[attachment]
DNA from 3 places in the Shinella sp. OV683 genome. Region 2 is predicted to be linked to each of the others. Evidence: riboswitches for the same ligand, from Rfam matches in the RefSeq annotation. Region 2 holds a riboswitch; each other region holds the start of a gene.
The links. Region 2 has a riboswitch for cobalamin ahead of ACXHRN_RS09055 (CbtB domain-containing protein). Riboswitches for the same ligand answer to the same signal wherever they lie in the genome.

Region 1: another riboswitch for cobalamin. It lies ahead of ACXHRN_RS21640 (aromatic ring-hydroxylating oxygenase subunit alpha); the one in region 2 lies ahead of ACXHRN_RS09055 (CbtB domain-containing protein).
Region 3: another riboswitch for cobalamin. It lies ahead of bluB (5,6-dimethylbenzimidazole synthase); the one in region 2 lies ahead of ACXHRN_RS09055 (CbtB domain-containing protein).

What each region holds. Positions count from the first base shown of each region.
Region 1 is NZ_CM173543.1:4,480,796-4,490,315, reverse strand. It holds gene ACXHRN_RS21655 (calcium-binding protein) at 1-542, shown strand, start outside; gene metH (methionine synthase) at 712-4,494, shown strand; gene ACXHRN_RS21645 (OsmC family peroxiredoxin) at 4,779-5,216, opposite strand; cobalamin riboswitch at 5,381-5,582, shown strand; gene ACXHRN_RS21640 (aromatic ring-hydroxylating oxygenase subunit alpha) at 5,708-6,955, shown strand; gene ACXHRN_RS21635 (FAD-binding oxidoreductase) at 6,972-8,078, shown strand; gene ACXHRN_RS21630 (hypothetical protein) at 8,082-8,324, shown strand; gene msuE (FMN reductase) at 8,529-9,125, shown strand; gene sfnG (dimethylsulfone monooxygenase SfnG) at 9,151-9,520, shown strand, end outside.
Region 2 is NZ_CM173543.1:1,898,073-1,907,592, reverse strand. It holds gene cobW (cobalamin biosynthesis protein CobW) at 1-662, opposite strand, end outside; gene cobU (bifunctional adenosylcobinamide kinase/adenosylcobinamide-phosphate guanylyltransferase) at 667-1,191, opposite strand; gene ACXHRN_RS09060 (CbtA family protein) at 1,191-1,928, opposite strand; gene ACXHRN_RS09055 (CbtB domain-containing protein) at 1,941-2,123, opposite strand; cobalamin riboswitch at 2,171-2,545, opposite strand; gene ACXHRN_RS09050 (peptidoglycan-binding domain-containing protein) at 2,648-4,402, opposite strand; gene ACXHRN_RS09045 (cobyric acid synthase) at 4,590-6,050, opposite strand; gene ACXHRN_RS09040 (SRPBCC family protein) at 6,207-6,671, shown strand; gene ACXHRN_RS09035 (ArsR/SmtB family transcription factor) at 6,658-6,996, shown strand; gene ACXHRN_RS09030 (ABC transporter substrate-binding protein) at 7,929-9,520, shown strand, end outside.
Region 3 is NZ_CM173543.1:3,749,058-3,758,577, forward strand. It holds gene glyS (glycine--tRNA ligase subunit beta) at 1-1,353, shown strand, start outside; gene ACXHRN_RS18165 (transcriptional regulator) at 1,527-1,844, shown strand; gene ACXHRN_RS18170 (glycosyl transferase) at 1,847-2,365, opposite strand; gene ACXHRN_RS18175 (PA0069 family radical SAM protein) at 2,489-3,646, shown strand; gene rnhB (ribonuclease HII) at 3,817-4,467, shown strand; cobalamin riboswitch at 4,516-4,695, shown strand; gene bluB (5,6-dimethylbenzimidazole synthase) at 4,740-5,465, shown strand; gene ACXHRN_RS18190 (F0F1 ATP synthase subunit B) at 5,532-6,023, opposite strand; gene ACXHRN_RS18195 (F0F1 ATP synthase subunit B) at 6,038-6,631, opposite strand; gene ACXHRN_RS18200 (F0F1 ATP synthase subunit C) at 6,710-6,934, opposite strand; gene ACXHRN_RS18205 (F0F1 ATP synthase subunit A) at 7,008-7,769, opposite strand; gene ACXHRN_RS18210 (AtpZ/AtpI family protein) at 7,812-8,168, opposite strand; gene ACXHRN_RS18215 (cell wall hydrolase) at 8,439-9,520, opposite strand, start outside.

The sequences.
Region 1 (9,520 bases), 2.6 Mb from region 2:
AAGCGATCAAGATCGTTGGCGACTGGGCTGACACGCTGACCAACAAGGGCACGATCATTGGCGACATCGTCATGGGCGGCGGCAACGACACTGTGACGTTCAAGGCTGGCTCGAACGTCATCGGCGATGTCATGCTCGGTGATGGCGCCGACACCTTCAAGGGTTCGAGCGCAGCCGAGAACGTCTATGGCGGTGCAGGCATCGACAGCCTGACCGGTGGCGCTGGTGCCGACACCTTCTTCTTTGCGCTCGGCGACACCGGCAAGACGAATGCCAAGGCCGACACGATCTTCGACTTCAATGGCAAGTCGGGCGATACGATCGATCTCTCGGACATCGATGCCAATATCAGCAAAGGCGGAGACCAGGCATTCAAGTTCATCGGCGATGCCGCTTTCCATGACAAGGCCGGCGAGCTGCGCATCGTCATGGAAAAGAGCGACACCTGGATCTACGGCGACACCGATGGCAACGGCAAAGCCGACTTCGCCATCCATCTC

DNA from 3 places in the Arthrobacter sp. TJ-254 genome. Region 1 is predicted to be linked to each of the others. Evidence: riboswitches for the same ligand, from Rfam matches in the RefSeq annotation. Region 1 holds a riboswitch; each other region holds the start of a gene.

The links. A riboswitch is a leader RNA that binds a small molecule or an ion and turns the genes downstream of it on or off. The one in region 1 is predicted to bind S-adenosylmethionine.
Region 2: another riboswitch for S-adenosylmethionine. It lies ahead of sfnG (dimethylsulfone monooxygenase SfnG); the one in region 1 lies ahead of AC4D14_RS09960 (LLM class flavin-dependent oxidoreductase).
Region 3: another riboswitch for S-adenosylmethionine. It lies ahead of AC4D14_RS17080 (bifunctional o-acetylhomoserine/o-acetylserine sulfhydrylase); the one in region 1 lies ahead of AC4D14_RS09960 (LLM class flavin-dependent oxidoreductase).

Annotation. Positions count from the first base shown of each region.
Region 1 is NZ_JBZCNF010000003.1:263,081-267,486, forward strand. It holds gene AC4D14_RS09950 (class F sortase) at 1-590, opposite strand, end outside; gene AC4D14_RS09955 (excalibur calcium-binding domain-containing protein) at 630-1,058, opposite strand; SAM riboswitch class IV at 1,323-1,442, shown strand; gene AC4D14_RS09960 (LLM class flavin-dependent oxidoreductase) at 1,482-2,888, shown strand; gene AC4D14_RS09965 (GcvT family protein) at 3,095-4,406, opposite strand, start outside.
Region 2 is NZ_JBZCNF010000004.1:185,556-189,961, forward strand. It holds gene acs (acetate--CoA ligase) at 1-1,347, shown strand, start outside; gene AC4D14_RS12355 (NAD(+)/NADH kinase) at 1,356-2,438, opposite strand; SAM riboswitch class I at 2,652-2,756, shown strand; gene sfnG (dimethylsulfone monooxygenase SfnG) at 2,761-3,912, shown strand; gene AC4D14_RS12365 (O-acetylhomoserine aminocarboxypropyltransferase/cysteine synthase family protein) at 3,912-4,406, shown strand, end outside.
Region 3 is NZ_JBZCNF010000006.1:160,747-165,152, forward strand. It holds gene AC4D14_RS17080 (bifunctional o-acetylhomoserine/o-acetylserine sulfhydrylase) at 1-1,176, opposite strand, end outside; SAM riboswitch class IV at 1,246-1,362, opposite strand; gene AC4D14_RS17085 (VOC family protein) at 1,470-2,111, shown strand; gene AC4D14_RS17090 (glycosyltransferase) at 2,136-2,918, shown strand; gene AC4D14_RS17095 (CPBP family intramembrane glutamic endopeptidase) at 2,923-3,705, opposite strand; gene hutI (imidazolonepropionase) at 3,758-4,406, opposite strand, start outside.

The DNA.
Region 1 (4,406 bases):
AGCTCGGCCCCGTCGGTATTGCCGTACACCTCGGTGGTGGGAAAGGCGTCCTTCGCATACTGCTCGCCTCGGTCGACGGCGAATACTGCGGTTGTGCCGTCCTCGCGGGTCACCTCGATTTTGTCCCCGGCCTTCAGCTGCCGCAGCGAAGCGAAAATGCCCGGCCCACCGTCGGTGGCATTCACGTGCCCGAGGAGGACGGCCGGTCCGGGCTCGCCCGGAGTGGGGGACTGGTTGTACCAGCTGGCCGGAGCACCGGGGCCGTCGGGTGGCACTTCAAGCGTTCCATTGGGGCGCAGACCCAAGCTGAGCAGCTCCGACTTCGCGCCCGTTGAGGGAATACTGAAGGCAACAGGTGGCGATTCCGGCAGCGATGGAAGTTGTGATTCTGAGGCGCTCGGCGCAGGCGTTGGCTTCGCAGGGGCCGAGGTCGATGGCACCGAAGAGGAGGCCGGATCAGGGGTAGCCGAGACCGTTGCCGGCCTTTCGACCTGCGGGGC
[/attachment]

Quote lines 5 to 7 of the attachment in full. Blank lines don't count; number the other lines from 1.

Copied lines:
What each region holds. Positions count from the first base shown of each region.
Region 1 is NZ_CM173543.1:4,480,796-4,490,315, reverse strand. It holds gene ACXHRN_RS21655 (calcium-binding protein) at 1-542, shown strand, start outside; gene metH (methionine synthase) at 712-4,494, shown strand; gene ACXHRN_RS21645 (OsmC family peroxiredoxin) at 4,779-5,216, opposite strand; cobalamin riboswitch at 5,381-5,582, shown strand; gene ACXHRN_RS21640 (aromatic ring-hydroxylating oxygenase subunit alpha) at 5,708-6,955, shown strand; gene ACXHRN_RS21635 (FAD-binding oxidoreductase) at 6,972-8,078, shown strand; gene ACXHRN_RS21630 (hypothetical protein) at 8,082-8,324, shown strand; gene msuE (FMN reductase) at 8,529-9,125, shown strand; gene sfnG (dimethylsulfone monooxygenase SfnG) at 9,151-9,520, shown strand, end outside.
Region 2 is NZ_CM173543.1:1,898,073-1,907,592, reverse strand. It holds gene cobW (cobalamin biosynthesis protein CobW) at 1-662, opposite strand, end outside; gene cobU (bifunctional adenosylcobinamide kinase/adenosylcobinamide-phosphate guanylyltransferase) at 667-1,191, opposite strand; gene ACXHRN_RS09060 (CbtA family protein) at 1,191-1,928, opposite strand; gene ACXHRN_RS09055 (CbtB domain-containing protein) at 1,941-2,123, opposite strand; cobalamin riboswitch at 2,171-2,545, opposite strand; gene ACXHRN_RS09050 (peptidoglycan-binding domain-containing protein) at 2,648-4,402, opposite strand; gene ACXHRN_RS09045 (cobyric acid synthase) at 4,590-6,050, opposite strand; gene ACXHRN_RS09040 (SRPBCC family protein) at 6,207-6,671, shown strand; gene ACXHRN_RS09035 (ArsR/SmtB family transcription factor) at 6,658-6,996, shown strand; gene ACXHRN_RS09030 (ABC transporter substrate-binding protein) at 7,929-9,520, shown strand, end outside.